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AirTags are being used to track people and cars. Here's what is being done about it

Apple's AirTags help you keep track of your things, but concerns have risen over their misuse.
Michael Levitt
Apple's AirTags help you keep track of your things, but concerns have risen over their misuse.

Apple's AirTags were billed as a cheap and easy way to track everything from your keys and wallet to your backpack, but in recent months, there have been a number of reports of the small button-sized device being used by stalkers and thieves to track people.

Last December, Canadian law enforcement announced that AirTags were being found in luxury vehicles to later be stolen. Over recent months, numerous stories have surfaced on social media of people finding AirTags hidden in their belongings.

In response, Apple issued a statement last week saying it was working with law enforcement on all requests and is planning to roll out additional software updates to help iPhone users become more aware of and locate unknown AirTags that were following them.

"Based on our knowledge and on discussions with law enforcement, incidents of AirTag misuse are rare; however, each instance is one too many," it said.

Old problem, new tech

The idea behind AirTags is not revolutionary, but there are some notable differences in the technology from older tracking devices.

AirTags do not have a built-in GPS system and instead piggyback off the location data of nearby Apple devices by emitting a continuous Bluetooth signal, which is then viewable by the tag's owner.

Eva Galperin, the director of cybersecurity at the Electronic Frontier Foundation, said she was alarmed even before the product's launch last spring.

"I was concerned ahead of their release as soon as I figured out how they worked. I was concerned very shortly after they were released when I started seeing reports of stalking and being contacted by people who were being stalked using these devices," she told NPR.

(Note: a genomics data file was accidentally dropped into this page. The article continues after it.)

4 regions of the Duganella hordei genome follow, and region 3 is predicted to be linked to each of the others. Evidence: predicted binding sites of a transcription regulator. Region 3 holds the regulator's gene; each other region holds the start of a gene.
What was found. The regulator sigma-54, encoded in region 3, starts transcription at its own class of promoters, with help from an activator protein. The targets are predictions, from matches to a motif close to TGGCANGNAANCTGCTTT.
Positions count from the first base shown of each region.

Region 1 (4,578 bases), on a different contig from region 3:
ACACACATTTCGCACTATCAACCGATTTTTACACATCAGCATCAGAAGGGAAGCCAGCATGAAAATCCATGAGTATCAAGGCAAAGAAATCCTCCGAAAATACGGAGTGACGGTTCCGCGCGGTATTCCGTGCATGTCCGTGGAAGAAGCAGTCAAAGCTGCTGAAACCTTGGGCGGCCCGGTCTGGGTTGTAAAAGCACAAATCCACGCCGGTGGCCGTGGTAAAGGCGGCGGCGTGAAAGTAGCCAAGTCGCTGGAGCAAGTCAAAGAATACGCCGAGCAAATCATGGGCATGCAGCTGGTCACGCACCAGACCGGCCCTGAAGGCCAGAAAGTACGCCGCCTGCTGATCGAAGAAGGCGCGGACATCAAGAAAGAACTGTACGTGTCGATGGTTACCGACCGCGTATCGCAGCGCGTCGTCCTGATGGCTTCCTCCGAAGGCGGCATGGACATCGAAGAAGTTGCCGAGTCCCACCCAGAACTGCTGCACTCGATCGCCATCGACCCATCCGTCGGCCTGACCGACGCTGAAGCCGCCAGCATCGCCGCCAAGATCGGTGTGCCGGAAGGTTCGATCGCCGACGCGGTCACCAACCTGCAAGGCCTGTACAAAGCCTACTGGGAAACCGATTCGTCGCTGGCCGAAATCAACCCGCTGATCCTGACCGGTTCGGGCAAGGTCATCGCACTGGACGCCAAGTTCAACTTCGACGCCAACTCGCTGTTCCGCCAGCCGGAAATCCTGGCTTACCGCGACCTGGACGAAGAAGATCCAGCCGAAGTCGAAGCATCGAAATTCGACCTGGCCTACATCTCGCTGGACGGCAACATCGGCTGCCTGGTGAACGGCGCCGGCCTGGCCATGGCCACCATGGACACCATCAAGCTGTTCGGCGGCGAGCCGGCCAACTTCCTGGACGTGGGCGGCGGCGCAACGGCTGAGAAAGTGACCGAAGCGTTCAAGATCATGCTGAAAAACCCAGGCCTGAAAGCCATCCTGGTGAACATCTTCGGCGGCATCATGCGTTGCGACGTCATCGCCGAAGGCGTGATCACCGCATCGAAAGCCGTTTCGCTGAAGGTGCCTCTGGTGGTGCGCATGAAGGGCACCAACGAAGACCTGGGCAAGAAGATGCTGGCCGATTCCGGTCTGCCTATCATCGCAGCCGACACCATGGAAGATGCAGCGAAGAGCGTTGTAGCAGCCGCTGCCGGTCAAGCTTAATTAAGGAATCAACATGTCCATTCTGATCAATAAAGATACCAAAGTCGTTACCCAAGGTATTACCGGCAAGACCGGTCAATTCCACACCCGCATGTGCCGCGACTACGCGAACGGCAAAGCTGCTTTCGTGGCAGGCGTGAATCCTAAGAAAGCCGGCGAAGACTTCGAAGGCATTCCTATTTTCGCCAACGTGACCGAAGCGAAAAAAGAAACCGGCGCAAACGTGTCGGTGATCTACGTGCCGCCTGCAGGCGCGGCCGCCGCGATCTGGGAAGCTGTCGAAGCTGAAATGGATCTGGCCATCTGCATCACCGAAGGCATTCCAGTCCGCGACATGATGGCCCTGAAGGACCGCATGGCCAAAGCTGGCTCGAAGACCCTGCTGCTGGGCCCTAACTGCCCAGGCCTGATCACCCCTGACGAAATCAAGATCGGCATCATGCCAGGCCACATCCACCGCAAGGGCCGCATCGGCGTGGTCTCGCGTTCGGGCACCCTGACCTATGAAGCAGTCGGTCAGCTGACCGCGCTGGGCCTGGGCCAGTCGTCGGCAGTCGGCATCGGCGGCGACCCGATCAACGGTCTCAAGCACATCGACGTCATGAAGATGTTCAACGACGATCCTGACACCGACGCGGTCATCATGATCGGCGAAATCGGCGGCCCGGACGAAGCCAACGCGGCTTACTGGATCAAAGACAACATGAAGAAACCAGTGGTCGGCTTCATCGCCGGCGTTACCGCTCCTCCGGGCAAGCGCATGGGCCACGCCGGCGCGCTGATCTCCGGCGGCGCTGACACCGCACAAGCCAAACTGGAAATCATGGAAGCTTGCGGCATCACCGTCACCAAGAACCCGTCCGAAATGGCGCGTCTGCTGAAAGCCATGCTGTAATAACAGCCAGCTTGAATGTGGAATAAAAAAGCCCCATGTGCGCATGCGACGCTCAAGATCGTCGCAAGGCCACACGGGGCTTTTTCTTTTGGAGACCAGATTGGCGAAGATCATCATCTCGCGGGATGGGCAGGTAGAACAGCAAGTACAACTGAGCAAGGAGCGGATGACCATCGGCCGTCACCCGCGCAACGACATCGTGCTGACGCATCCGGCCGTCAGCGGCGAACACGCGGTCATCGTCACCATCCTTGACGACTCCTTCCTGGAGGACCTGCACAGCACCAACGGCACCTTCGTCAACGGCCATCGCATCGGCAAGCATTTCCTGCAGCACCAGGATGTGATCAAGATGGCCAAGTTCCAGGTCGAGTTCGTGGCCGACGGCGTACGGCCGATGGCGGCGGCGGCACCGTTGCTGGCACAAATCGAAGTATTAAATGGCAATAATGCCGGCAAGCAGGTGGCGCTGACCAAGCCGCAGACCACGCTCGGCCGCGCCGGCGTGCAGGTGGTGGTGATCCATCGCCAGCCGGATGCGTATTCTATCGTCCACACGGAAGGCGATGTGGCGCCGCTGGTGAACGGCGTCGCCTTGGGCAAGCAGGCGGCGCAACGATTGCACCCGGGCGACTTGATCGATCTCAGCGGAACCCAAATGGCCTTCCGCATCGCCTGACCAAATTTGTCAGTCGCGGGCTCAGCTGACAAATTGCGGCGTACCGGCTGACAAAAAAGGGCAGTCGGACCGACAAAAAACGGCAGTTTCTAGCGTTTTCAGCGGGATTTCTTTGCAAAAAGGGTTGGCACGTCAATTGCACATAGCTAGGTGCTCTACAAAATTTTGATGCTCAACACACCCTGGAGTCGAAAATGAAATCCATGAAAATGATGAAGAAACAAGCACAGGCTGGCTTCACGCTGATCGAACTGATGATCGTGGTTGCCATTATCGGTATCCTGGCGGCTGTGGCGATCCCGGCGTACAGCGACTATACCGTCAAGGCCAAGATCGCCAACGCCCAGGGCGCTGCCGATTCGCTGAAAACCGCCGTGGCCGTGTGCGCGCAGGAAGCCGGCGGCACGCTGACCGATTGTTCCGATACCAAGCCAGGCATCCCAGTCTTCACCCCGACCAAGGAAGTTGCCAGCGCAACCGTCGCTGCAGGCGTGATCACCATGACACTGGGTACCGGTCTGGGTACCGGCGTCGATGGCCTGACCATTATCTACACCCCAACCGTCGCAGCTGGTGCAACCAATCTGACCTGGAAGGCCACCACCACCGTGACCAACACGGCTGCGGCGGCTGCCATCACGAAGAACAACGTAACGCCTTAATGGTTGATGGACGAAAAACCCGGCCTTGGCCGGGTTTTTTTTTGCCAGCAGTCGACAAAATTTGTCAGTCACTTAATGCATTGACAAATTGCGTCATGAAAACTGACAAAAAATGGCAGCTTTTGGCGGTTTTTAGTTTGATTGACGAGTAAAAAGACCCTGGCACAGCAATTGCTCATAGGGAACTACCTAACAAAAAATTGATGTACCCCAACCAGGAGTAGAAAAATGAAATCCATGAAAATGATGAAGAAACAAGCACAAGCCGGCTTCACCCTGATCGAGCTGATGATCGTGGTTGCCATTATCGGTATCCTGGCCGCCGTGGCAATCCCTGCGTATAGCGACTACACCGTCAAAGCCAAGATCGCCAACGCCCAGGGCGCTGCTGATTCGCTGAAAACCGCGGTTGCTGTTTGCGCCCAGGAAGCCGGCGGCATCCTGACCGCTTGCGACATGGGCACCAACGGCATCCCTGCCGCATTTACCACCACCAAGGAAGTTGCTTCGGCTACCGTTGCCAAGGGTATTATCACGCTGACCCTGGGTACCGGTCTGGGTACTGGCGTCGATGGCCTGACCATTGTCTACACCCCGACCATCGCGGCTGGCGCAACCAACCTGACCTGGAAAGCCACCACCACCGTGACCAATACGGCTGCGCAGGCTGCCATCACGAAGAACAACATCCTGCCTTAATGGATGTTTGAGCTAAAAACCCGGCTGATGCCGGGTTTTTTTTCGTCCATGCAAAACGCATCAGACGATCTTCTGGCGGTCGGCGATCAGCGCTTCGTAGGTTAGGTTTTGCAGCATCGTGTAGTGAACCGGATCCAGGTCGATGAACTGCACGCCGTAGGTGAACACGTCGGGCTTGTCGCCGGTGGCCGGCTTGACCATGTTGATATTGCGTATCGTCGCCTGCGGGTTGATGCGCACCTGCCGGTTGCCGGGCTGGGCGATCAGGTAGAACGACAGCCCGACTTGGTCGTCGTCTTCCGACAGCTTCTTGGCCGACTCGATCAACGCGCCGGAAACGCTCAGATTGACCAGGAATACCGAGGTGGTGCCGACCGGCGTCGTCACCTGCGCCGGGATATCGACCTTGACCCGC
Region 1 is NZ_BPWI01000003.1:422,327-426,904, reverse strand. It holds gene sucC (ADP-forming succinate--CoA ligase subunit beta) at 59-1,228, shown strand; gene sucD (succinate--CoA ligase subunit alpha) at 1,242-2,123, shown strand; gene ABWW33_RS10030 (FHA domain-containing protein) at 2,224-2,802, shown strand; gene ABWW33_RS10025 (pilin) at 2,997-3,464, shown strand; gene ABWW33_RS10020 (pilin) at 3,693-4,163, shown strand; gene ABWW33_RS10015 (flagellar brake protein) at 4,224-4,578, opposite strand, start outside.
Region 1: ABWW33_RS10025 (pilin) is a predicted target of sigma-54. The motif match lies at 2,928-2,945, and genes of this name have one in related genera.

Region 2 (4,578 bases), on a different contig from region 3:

This isn't the first time a new device or technology has been used for malicious purposes, said Renee Williams, the executive director of the National Center for Victims of Crime.

"As technology becomes more sophisticated and advanced, as wonderful as that is for society, unfortunately, it also becomes much easier to misuse and abuse," she told NPR. "I wouldn't say that we've necessarily seen an uptick with the use of AirTags any more or less than any cutting edge technology."

Williams said that what was rare was a technology company taking the issue seriously and moving to address it.

"[Apple is] not only listening to the field, but actively reaching out at times to do safety checks. That in and of itself might sound like a very small step, but it's rare," she said.

Still, Galperin thinks that Apple should have done more to protect people ahead of time.

"The mitigations that Apple had in place at the time that the AirTag came out were woefully insufficient," Galperin said.

"I think that Apple has been very careful and responsive after putting the product out and introducing new mitigations. But the fact that they chose to bring the product to market in the state that it was in last year, is shameful."

How to know if an AirTag is following you

For Apple iPhone users, there are some safeguards in place, but for others, the options are more limited.